Japan to Widen COVID-19 Curbs Amid Surge

Tokyo and other regions in Japan would face new coronavirus restrictions effective Friday, as the highly transmissible Omicron variant spreads rapidly across the country.

Prime Minister Fumio Kishida announced that Tokyo and 12 other areas would be placed under a three-week quasi-state emergency from Friday through February 13, following endorsement by experts and the parliament.

“This has been a fight against an unknown virus, but we hope to overcome this situation by preparing sufficiently without fearing excessively,” Kishida said. 

Tokyo logged 7,377 new cases on Wednesday, its highest number since its previous record of 5,908 on August 13.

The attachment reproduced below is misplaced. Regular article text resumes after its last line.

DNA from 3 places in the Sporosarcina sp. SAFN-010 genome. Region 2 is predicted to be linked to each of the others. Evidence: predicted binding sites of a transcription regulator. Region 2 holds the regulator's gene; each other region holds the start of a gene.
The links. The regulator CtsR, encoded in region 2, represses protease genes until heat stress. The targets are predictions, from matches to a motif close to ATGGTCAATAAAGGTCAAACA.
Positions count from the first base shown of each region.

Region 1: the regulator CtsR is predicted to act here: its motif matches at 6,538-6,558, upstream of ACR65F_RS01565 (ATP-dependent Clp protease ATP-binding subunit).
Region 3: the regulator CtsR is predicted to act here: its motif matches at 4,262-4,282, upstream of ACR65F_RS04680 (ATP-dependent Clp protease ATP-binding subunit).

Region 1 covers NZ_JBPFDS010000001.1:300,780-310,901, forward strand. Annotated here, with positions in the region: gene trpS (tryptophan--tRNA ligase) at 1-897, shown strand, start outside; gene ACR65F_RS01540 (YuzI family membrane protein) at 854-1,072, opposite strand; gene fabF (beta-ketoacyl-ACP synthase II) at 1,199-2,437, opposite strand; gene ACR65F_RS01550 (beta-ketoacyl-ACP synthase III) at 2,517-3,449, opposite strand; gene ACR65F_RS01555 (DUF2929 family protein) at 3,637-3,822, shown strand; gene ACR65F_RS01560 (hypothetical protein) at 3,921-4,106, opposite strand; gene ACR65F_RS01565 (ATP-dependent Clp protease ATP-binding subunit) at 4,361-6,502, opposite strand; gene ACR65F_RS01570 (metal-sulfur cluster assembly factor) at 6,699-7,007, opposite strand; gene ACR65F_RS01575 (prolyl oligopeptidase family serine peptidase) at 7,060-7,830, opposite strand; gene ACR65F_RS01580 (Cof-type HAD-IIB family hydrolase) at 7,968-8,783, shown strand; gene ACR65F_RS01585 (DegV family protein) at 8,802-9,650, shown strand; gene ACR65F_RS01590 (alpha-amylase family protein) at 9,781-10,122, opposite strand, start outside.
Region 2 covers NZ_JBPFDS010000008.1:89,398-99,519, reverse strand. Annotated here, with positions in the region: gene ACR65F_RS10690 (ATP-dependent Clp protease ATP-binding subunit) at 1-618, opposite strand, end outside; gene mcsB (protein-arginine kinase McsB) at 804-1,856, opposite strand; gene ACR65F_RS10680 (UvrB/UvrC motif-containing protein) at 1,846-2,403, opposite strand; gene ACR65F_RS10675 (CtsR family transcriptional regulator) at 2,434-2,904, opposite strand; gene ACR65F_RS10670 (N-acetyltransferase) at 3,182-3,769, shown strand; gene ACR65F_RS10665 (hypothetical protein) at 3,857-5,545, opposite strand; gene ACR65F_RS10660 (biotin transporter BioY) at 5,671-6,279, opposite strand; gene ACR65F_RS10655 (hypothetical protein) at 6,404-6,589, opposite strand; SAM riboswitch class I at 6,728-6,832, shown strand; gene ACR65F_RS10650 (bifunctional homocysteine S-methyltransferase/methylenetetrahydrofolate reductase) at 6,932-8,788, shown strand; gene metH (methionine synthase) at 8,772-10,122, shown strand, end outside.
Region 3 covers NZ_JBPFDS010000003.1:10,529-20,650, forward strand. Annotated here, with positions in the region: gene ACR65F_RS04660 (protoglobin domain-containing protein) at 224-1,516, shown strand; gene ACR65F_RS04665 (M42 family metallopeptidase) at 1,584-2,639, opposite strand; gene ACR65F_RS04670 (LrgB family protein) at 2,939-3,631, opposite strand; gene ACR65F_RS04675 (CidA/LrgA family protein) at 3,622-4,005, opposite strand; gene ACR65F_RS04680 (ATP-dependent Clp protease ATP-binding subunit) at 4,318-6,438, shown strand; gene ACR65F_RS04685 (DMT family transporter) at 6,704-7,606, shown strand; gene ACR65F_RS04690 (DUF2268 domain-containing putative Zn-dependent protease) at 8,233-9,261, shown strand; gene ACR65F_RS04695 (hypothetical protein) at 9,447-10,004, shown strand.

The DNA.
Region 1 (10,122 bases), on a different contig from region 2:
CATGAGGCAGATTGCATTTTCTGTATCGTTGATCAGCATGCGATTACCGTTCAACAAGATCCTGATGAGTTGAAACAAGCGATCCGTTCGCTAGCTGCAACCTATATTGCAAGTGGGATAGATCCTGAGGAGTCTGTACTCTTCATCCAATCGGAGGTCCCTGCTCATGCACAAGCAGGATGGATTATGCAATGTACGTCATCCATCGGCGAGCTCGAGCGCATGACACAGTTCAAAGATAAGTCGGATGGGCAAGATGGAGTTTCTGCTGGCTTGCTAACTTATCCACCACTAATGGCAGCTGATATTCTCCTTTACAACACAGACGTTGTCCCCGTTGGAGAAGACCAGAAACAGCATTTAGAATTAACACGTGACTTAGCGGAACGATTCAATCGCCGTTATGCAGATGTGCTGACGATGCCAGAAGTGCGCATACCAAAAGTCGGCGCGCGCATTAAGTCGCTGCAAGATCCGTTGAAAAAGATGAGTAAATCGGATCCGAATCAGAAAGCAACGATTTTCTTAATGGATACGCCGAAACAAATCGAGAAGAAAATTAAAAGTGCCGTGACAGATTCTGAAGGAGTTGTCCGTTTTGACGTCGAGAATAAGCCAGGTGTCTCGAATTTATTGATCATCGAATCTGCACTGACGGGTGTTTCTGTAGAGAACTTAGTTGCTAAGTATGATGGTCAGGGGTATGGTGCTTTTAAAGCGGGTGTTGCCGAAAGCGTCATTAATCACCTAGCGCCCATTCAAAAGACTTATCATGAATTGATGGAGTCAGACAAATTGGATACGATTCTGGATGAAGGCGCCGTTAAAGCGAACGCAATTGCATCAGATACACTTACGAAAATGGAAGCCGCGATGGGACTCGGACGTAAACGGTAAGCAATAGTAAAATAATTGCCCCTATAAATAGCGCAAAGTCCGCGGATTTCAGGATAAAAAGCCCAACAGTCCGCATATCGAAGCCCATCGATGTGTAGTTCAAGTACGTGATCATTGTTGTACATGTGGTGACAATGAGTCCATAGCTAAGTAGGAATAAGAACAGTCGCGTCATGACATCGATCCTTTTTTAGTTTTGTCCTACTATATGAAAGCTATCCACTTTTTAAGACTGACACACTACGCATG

Japan has resisted the use of lockdowns to fight the pandemic and instead has focused on requiring restaurants and bars to close early and not serve alcohol.

According to the Health Ministry, Japan logged more than 32,000 cases, bringing its total to 1.93 million cases, with 184,00 deaths. 

Shigeru Omi, Japan’s top medical adviser, said vaccines no longer offer reliable protection against the Omicron variant but said it is not necessary to halt social and economic activities, instead, he urged people to avoid high-risk situations such as gathering in large numbers and speaking in loud voices.

“I think we don’t need to have eateries close if people dine in a group of about four and speak quietly while wearing face masks,” Omi said.

Japan has recorded a vaccination rate of 80%, but the rollout of booster shots nationwide has been slow and has reached only 1.3% of the population.


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